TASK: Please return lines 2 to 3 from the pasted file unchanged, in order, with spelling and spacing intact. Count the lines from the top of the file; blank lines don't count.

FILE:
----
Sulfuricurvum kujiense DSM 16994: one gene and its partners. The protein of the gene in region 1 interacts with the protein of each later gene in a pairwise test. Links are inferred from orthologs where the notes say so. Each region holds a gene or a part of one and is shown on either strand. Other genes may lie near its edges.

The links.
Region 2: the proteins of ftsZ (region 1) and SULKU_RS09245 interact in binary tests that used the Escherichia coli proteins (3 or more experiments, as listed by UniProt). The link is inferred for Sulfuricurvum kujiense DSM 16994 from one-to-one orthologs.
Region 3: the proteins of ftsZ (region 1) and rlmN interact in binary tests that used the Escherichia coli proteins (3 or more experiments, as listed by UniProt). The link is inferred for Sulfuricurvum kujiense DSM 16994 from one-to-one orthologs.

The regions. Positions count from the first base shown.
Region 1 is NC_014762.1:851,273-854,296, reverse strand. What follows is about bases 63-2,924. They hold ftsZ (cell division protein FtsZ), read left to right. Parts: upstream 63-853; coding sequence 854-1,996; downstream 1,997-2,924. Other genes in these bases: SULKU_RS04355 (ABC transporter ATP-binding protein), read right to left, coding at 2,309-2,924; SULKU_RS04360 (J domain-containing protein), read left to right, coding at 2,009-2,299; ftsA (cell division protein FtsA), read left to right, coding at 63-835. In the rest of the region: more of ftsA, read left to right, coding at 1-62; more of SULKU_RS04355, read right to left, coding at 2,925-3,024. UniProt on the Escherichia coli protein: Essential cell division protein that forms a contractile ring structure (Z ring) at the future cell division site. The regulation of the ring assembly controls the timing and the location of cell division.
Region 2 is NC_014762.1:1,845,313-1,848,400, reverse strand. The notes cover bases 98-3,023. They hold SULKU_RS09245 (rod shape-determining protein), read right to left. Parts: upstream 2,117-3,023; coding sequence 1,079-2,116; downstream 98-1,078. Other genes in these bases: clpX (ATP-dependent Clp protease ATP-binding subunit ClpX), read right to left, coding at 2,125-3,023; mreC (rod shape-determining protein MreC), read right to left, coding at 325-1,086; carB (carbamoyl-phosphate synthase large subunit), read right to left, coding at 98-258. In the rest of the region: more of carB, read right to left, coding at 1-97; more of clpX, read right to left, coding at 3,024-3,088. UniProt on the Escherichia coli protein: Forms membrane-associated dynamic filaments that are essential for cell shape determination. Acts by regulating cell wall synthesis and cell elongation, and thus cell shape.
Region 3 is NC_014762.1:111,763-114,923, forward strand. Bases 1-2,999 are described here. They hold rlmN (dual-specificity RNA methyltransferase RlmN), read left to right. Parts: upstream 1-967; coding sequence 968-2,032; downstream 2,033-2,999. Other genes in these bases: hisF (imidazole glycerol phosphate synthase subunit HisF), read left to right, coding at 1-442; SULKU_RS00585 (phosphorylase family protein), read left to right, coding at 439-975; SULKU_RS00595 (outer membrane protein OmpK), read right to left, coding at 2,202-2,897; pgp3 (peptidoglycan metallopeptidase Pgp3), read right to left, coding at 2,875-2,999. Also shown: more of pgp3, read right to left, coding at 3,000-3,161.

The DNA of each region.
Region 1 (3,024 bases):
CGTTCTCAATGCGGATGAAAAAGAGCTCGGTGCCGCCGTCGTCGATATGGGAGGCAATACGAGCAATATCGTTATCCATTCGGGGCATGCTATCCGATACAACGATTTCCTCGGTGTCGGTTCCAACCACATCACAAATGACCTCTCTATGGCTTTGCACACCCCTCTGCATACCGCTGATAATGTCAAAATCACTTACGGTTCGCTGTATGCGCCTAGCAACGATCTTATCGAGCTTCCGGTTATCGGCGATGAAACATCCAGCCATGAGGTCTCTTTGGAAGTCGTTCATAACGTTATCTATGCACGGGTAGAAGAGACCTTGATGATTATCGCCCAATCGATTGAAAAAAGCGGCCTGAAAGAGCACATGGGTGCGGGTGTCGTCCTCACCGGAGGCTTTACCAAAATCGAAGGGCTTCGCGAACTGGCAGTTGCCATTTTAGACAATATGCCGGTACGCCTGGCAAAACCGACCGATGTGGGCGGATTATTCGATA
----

The links.
Region 2: the proteins of ftsZ (region 1) and SULKU_RS09245 interact in binary tests that used the Escherichia coli proteins (3 or more experiments, as listed by UniProt). The link is inferred for Sulfuricurvum kujiense DSM 16994 from one-to-one orthologs.